What was one political effect of the Protestant Reformation in England?
– English monarchy was strengthened as the king (or queen) became head of the English Church as well as head of the secular government. – England became involved in religious wars, particularly with Spain.
What were the effects of Protestantism in England?
Protestantism influenced many of England’s monarchs in the 16th and 17th centuries, including Henry VIII, Edward VI, Elizabeth I, and James I. Violence was commonplace, and persecution was largely dependent on whether the monarch was Catholic or Protestant.
What was the political effect of the Reformation?
The political effects of the reformation resulted in the decline of the Catholic Church’s moral and political authority and gave monarchs and states more power.
The fundamental doctrine of the Reformation movement led to the growth of marked individualism which resulted in grave social, political, and economic conflicts. It led ultimately to the growth of individual liberty and democracy.
What was the impact of the Reformation in England?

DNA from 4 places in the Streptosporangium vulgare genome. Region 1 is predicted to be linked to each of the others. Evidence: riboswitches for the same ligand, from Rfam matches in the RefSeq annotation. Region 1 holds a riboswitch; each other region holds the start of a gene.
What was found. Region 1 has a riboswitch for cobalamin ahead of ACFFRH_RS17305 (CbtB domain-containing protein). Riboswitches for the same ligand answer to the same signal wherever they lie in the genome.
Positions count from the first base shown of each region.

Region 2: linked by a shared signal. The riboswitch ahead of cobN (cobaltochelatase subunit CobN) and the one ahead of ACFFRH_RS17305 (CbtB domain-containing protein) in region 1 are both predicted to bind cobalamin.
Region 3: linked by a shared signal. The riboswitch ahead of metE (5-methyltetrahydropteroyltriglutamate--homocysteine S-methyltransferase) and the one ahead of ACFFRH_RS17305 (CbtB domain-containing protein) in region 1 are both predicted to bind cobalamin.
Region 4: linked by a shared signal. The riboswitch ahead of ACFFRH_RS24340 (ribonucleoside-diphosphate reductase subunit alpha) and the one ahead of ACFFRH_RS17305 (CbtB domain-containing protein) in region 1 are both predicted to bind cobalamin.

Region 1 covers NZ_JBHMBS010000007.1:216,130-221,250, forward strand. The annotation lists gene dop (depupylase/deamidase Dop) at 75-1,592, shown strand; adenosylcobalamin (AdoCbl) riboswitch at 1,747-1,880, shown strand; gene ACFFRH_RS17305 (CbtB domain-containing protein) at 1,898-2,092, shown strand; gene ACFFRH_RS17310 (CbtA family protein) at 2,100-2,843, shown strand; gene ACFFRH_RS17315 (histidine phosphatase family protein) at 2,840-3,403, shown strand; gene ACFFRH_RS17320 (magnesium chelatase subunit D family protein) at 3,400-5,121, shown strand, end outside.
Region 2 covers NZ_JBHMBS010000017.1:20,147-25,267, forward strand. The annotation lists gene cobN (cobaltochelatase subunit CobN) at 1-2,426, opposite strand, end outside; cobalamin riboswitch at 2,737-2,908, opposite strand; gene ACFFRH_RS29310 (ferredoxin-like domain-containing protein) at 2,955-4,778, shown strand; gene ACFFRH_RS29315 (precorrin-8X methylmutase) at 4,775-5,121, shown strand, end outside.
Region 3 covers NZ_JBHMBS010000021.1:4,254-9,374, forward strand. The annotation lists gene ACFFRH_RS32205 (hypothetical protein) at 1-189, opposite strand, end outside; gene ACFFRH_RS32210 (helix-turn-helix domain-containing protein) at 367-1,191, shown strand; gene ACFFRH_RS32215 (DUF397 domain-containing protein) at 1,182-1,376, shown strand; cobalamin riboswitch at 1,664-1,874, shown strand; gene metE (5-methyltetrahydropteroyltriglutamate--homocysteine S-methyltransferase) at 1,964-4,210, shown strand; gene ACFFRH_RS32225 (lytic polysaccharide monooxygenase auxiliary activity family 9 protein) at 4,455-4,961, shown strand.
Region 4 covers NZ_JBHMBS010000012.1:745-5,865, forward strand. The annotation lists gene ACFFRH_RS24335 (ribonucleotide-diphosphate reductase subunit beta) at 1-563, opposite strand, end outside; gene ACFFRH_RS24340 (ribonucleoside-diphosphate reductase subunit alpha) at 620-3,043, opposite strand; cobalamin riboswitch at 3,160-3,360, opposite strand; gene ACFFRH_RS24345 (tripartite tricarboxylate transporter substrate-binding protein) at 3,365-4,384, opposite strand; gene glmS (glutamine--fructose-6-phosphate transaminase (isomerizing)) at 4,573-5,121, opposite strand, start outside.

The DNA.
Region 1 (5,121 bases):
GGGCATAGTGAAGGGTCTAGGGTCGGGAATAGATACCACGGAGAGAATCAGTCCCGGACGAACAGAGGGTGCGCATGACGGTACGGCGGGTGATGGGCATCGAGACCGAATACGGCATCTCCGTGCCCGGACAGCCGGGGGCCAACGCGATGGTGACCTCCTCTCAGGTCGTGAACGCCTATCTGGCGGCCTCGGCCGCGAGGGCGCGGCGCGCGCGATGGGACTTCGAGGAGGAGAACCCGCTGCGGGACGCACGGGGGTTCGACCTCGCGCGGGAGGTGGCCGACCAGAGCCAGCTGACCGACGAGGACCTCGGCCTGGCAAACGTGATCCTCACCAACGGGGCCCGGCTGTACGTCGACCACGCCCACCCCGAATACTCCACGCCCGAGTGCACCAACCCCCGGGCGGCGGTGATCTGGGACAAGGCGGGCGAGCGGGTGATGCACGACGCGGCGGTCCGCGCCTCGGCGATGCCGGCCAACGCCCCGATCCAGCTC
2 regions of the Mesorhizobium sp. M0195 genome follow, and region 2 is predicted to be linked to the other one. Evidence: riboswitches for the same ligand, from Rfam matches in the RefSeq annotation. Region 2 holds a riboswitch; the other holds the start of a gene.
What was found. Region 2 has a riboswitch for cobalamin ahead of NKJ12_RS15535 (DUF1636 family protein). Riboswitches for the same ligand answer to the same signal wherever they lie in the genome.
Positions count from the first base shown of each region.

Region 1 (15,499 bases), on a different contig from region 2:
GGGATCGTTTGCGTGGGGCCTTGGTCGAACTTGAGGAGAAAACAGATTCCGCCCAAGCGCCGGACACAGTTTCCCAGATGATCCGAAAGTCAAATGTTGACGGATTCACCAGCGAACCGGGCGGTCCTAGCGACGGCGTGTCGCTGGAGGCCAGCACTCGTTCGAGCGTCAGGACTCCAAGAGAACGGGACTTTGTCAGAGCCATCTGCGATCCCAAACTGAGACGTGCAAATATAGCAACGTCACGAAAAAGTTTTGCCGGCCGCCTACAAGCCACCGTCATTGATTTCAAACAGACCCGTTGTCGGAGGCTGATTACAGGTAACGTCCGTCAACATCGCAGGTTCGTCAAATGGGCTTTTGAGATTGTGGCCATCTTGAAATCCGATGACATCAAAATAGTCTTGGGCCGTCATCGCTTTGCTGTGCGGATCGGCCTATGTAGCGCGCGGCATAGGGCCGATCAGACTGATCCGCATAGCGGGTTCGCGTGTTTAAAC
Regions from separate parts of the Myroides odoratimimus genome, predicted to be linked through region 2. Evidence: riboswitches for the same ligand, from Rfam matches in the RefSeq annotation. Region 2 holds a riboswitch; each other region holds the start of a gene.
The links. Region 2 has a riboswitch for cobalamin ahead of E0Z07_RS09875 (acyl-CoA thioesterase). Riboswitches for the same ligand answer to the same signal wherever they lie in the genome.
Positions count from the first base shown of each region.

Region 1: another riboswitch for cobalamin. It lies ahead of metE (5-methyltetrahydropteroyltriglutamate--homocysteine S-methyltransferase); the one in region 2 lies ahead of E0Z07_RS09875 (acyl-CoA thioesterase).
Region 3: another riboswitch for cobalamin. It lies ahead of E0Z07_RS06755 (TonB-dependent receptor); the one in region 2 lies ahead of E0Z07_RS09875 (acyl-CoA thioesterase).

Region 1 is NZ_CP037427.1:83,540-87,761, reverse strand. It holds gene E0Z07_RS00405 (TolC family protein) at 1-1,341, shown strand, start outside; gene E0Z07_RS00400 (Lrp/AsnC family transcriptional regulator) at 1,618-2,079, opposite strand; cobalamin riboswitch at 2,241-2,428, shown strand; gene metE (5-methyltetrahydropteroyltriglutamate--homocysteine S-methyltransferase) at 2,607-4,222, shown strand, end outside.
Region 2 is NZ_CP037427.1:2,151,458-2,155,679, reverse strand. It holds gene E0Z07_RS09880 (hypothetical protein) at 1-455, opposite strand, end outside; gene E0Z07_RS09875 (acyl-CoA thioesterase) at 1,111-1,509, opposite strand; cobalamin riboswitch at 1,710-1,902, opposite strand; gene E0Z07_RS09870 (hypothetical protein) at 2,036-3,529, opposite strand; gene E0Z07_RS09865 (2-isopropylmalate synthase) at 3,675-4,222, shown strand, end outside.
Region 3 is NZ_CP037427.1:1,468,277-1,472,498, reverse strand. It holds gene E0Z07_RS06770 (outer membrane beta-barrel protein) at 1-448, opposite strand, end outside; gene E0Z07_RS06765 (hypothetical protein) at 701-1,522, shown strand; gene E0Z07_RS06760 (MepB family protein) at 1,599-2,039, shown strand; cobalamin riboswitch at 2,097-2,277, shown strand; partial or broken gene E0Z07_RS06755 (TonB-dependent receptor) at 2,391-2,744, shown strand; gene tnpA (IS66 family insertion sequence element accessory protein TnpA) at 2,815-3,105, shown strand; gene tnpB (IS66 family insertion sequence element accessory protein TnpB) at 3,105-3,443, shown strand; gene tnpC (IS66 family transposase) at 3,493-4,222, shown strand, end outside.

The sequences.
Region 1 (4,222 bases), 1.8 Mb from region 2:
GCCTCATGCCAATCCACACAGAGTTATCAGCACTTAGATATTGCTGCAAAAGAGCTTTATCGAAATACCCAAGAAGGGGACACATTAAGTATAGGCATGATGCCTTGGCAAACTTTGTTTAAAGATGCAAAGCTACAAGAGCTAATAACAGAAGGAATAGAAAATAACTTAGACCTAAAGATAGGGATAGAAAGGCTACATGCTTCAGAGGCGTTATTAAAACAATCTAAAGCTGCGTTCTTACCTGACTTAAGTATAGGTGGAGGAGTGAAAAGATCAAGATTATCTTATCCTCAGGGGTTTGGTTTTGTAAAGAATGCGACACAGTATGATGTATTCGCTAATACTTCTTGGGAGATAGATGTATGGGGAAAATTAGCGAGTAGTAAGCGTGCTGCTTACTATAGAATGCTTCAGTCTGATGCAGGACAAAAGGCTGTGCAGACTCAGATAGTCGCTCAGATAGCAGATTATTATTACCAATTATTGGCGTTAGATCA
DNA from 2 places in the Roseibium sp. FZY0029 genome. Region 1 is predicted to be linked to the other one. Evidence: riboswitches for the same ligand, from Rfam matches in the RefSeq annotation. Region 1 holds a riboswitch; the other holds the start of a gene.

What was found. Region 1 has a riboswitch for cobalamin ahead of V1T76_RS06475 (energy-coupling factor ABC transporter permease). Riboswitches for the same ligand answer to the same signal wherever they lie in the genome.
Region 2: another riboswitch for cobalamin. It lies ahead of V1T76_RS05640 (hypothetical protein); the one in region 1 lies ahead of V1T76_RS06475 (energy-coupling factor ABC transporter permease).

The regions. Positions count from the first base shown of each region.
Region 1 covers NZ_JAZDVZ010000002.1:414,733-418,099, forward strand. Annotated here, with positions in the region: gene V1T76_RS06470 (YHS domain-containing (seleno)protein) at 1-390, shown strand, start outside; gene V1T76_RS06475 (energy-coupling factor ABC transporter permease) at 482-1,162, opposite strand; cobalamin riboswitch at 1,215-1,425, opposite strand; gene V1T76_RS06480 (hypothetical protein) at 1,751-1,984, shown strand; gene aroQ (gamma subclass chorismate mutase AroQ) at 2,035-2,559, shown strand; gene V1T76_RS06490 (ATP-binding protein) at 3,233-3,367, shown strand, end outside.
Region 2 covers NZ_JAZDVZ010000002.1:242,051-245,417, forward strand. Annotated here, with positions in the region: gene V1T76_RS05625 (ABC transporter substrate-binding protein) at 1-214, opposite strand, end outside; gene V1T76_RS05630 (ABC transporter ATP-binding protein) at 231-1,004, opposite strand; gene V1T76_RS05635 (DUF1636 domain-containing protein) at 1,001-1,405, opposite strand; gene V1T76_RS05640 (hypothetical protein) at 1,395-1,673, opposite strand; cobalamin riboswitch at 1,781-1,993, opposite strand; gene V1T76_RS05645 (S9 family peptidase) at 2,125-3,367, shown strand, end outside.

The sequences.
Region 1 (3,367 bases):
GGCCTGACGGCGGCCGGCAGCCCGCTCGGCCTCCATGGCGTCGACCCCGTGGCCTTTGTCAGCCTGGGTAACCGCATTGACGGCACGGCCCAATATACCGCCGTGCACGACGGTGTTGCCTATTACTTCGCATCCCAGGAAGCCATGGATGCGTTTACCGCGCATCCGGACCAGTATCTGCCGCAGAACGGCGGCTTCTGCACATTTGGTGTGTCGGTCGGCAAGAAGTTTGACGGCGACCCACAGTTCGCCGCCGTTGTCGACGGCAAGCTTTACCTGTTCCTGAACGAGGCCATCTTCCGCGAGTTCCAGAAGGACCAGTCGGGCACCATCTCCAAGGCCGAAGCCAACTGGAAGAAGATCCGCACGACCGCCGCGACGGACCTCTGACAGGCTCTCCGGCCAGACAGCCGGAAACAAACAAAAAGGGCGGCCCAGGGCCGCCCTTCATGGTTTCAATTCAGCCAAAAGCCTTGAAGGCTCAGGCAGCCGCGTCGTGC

As a result of the constant shifts in religion, the Protestant Reformation affected the English society in a drastic way. The people of England were now obligated to choose between their allegiance to their ruler or their religion.
What were the long term political effects of the Protestant Reformation?
The long term effects were: the emergence of new heretical movements, the declining of papacy, thus the reevaluation of people’s view on the church and life values. The reformation is generally associated with the publication of Martin Luther ninety five theses.
What was a consequence of the Protestant Reformation?
The literature on the consequences of the Reformation shows a variety of short- and long-run effects, including Protestant-Catholic differences in human capital, economic development, competition in media markets, political economy, and anti-Semitism, among others.
How did the Reformation affect the economy?
While Protestant reformers aimed to elevate the role of religion, we find that the Reformation produced rapid economic secularization. The interaction between religious competition and political economy explains the shift in investments in human and fixed capital away from the religious sector.